Forgive Texas Tech coach Mike Leach if he would like to spend his entire Saturday calling plays from the sideline.
Understand that Leach is apart from growing sentiment in college football that games are stretching too long. If there is any doubt, just watch a complete game or two.
Because of more passing, more scores, longer halftime breaks, more commercials and replay stoppages, some college football games are stretching more than four hours. And Leach can’t get enough.
“I’ve heard people squawking about it,” Leach said. “But I have virtually no concern how long games are. If they were an hour longer, that would suit me just fine.”
But other coaches aren’t as enlightened as Leach ” or must have dinner plans after their games.
Big Ten and national coordinator of officials David Parry said he is hearing more complaints about how much longer college football games are.
“I hear it from people all across the country,” Parry said. “I was talking with (Indiana coach) Terry Hoeppner the other day. He told me that one game lasted so long that one of his players started the game as a freshman and was a sophomore by the time it ended.”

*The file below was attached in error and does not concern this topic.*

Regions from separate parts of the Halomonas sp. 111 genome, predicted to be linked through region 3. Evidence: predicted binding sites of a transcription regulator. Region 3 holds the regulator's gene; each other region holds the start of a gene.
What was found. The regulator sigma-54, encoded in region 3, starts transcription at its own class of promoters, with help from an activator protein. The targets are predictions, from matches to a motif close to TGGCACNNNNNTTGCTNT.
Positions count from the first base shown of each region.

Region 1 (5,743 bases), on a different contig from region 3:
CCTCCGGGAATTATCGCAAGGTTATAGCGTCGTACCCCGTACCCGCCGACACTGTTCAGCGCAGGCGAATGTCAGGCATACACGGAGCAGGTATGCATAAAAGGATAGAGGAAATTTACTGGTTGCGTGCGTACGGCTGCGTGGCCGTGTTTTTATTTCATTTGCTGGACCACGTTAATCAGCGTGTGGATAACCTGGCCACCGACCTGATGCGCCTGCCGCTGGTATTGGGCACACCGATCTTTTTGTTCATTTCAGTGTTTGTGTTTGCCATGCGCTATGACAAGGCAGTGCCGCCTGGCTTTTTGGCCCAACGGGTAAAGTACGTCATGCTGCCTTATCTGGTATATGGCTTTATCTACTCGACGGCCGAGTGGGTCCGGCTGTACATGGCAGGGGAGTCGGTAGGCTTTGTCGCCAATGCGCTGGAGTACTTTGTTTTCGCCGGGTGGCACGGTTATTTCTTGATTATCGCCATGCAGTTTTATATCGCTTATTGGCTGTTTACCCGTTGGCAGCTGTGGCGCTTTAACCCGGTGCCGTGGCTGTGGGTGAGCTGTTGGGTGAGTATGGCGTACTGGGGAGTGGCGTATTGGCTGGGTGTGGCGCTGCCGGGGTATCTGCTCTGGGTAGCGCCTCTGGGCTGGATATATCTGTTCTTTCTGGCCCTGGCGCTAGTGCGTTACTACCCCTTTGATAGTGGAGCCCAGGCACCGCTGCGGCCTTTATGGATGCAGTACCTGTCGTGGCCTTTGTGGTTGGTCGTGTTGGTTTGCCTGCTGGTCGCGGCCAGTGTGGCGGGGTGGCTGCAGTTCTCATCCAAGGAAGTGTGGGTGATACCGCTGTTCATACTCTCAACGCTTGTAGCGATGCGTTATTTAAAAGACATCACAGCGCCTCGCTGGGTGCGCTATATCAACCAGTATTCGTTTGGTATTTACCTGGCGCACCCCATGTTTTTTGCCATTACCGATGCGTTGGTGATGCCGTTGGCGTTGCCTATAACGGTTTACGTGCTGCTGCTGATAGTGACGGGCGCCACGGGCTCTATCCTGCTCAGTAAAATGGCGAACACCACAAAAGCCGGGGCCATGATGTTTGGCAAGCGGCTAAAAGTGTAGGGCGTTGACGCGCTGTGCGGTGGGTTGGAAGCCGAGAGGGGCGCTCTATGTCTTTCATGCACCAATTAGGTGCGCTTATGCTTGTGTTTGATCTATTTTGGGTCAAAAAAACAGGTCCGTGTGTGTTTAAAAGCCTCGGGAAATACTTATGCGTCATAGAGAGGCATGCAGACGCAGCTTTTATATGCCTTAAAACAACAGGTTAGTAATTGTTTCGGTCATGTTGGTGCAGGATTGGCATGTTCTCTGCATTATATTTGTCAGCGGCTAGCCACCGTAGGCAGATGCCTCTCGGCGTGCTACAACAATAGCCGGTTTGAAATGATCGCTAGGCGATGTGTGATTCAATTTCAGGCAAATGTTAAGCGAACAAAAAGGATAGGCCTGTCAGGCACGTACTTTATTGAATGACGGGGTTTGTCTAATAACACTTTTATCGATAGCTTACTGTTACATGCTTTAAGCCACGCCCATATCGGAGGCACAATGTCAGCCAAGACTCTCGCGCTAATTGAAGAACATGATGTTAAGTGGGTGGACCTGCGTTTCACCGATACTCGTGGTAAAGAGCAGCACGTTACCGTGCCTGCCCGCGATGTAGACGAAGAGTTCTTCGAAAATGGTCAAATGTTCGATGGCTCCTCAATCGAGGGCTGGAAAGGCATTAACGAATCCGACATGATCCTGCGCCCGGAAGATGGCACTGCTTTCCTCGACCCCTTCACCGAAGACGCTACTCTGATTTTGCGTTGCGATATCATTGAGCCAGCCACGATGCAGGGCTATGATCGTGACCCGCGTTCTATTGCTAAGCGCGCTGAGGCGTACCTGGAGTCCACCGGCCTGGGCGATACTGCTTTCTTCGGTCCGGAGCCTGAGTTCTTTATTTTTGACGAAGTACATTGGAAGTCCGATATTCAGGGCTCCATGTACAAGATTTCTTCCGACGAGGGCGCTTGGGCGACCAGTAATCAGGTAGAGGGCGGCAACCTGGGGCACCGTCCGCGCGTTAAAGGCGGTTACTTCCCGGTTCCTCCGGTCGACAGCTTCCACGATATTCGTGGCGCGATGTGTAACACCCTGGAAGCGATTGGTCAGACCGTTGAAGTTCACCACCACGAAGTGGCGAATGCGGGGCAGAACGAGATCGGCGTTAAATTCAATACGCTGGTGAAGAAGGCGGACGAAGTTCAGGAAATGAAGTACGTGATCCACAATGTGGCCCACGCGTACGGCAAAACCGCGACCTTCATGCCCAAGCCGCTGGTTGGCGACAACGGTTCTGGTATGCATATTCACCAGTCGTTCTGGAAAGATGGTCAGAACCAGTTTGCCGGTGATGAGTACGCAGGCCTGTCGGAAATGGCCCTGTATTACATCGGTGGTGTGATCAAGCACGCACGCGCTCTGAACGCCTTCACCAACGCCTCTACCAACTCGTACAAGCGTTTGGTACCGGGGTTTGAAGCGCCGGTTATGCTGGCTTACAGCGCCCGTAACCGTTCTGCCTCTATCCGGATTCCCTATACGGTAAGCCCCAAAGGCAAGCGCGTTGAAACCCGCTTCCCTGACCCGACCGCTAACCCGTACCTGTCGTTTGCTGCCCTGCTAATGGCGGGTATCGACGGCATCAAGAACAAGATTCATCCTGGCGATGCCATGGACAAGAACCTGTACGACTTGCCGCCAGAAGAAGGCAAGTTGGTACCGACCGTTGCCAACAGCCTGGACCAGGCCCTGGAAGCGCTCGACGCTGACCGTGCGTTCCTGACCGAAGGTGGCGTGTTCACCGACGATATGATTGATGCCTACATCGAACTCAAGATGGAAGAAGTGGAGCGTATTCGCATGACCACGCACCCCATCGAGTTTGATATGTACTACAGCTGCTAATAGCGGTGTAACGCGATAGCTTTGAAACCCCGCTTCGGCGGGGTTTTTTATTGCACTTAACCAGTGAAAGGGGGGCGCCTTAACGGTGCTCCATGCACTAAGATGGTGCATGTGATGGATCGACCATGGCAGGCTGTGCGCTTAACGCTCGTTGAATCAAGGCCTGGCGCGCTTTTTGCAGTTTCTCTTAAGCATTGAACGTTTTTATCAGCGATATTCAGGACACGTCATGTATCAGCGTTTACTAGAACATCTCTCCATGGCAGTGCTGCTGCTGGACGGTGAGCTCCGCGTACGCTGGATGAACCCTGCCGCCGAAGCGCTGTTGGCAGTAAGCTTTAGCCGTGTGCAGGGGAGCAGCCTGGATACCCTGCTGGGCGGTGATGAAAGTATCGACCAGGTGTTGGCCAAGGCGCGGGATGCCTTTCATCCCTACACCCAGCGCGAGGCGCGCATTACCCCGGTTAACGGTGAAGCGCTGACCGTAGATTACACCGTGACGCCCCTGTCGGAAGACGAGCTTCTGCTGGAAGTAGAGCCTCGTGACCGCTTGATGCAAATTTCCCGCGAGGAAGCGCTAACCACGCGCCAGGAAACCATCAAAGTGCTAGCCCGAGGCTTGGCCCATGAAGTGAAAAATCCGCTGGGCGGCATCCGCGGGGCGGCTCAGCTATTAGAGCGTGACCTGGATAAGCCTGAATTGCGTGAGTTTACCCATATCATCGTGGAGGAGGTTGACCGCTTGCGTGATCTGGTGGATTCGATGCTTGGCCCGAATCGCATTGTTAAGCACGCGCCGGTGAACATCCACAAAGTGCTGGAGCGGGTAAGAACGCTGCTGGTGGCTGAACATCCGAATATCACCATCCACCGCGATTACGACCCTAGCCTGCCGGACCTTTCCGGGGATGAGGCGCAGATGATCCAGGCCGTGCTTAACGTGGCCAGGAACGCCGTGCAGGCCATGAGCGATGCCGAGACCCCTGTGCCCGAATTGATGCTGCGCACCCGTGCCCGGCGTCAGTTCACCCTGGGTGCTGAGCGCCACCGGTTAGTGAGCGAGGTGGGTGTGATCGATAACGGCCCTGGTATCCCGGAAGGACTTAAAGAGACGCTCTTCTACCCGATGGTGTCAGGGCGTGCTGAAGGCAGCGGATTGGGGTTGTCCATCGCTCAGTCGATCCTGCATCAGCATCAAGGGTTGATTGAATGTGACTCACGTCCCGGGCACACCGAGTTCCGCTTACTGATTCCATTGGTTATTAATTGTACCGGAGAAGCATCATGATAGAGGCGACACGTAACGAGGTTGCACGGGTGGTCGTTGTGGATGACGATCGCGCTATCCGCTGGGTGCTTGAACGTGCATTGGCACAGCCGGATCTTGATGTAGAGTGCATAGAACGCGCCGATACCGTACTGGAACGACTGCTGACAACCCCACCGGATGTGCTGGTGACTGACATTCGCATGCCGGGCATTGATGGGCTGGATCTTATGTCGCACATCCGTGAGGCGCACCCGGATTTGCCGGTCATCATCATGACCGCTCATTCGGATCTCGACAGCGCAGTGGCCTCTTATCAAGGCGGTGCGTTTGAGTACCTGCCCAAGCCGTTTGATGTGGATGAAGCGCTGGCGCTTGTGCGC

While Hoeppner’s claim was exaggerated, the modern game does lend itself to more offense. And as offenses have improved, more plays have been crammed into a typical 60-minute game.
The college game stretches longer than the NFL because the clock stops after a team has made a first down. The clock remains stopped until the ball is spotted and the next play begins.
College football has never taken the drastic steps taken by the NFL, which in recent years has passed rules to compress its typical game into about three hours.
In the NFL, the clock continues to run on first downs if a ball carrier is tackled inbounds. The clock also restarts on a kickoff return, a player going out of bounds on a play from scrimmage and after declined penalties, except in the final two minutes of the first half and the last five minutes of the second half.
Those changes allow a college game to average about 165 plays from scrimmage ” about 14 more than in an NFL game.
Leach blasts the NFL for using a “fast clock” because of the lack of natural stoppages.
“I always thought it was incredibly ridiculous,” Leach said. “The notion of artificially shortening games is crazy.”
Crazy, perhaps. But given that this man might be calling the game, it might also be entirely neccessary, if not humane.